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How to Buy Images at a Stock Photo Site?

How to buy images at a stock photo site with explanations as to the various licenses involved.

screen shot of featurepics site

First of all – why “stock” photography sites?

Very simple: these sites have photos ready for instant downloading; the images already exist, they are “in stock”.


It has nothing to do with quality and price (we found a lot of people associate “stock” with 20 cents per image prices – no! )

It has nothing to do with photographic subjects (we heard from someone that stock photos show everything except people – no! – photographs of common places, landmarks, nature, events or people – all these are fit subjects for stock photography).

It doesn’t mean stock images are better or worse than original photography.

“Stock” means only that you don’t need to hire a photographer to take a very specific photo, you just go to a stock-photo site and look for a photo that will fit your needs.

(Honestly, “buy and sell stock photos” sounds a bit strange. Can you sell or buy a photo that doesn’t exist? Let’s face it, for some of us – English is a strange language. There is no egg in eggplant, nor ham in hamburger; neither apple nor pine in pineapple.)


Ok, so we decided to find an existing photo of a puppy. Let’s check


Type “puppy” in the keywords box and start to check photographs.

As soon as we have found the right one, we should check how we can use this photo before paying for it.

screen shot of featurepics page of photos

1. Royalty Free
Image License
usually means that, you can use it almost any way you want with a few important exceptions. General exceptions are: use does not include resale. Libellous or pornographic use of the image is restricted.

You can not resell the Image, rent it, sublicense it, to transfer Image to someone else. You can not use the Image in connection with “sensitive subjects” (violence, alcohol, sex etc.)

Please note that Royalty-Free does NOT
mean ‘free of charge’ or ‘free to use as you like’
Images are copyrighted intellectual material and a fee
is still involved.

2. Rights Managed
Image License
, is usually defines an usage medium for the Image, period of time that it can be used, circulation, and distribution (territory).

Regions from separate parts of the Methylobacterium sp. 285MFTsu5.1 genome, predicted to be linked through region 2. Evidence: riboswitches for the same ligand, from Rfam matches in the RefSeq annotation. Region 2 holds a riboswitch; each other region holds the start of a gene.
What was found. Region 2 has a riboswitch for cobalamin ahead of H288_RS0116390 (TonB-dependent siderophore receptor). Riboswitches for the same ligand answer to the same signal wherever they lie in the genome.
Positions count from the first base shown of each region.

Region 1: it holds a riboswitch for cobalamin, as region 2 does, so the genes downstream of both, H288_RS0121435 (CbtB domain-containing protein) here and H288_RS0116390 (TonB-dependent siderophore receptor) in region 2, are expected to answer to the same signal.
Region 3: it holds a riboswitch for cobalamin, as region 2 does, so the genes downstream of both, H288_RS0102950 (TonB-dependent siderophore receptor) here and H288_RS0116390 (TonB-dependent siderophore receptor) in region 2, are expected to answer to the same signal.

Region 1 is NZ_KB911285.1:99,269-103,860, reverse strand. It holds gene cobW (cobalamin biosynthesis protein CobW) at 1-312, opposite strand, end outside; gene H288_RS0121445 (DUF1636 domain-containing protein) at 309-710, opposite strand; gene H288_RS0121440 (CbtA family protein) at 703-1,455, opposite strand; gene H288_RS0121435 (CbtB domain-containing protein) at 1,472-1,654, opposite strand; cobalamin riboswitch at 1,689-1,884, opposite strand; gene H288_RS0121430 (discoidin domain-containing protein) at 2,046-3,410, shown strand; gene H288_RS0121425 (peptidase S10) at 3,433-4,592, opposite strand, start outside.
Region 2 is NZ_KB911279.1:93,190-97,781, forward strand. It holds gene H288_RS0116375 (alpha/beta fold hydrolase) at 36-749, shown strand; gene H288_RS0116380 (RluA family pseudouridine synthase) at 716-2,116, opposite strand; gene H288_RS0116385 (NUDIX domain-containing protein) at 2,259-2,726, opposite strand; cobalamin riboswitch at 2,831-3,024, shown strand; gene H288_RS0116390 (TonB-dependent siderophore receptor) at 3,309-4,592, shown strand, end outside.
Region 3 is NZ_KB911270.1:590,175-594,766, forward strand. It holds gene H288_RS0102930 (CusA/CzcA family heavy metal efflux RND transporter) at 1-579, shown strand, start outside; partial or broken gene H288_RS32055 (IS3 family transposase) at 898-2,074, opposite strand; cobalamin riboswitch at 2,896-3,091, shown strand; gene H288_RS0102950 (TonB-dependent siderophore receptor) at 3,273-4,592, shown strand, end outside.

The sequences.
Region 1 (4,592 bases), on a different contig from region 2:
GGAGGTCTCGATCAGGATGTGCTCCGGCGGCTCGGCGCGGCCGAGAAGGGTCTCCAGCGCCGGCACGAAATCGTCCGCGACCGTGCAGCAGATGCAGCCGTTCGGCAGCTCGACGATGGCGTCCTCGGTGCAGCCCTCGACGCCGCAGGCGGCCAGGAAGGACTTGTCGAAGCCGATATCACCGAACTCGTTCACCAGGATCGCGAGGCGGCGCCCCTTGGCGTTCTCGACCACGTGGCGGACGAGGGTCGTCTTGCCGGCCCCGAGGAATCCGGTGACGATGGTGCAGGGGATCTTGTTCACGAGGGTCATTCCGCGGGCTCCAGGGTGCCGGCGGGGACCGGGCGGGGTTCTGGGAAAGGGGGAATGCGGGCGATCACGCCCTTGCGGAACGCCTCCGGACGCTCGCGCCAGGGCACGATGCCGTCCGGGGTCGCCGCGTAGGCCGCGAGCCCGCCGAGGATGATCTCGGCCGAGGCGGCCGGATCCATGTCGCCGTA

Rights Managed Image License is intended to ensure that the user of the Image (client) has reasonably exclusive rights to use of the Image. Naturally, the licence fees associated with a rights protected work are considerably higher than those for a royalty-free image.

* Royalty Free images are more widely distributed and as a result less unique. In other words you get a more unique image, even when buying non-exclusive rights for a Rights-Protected Image.

3. What if you want just to “try” an image, to review an image for its suitability to your project?

Check, if a stock photo site has a “Comp” license.

Usually “Comp” license means you can downloaded an image from the site without charge, use this image to “try out” in your layouts to see how they will look. But you cannot use this image for any finished project or presentation. 

The idea is that when you are ready to move ahead with the final version, you must then purchase the image in the larger file size.

4. In addition to these common use licenses, some companies offer one more license: Open Image Suite User License.

Under this license you can use photo/image free of charge, but you are required to provide credit to the Author of this image.

FeaturePics.com Authors are
offering ~800 Images under this license*

*Since this article was first published FeaturePics appear to have
changed and it may not now be possible to feature images free of charge
with author credits.  Please enquire from the site in question as
to their current requirements.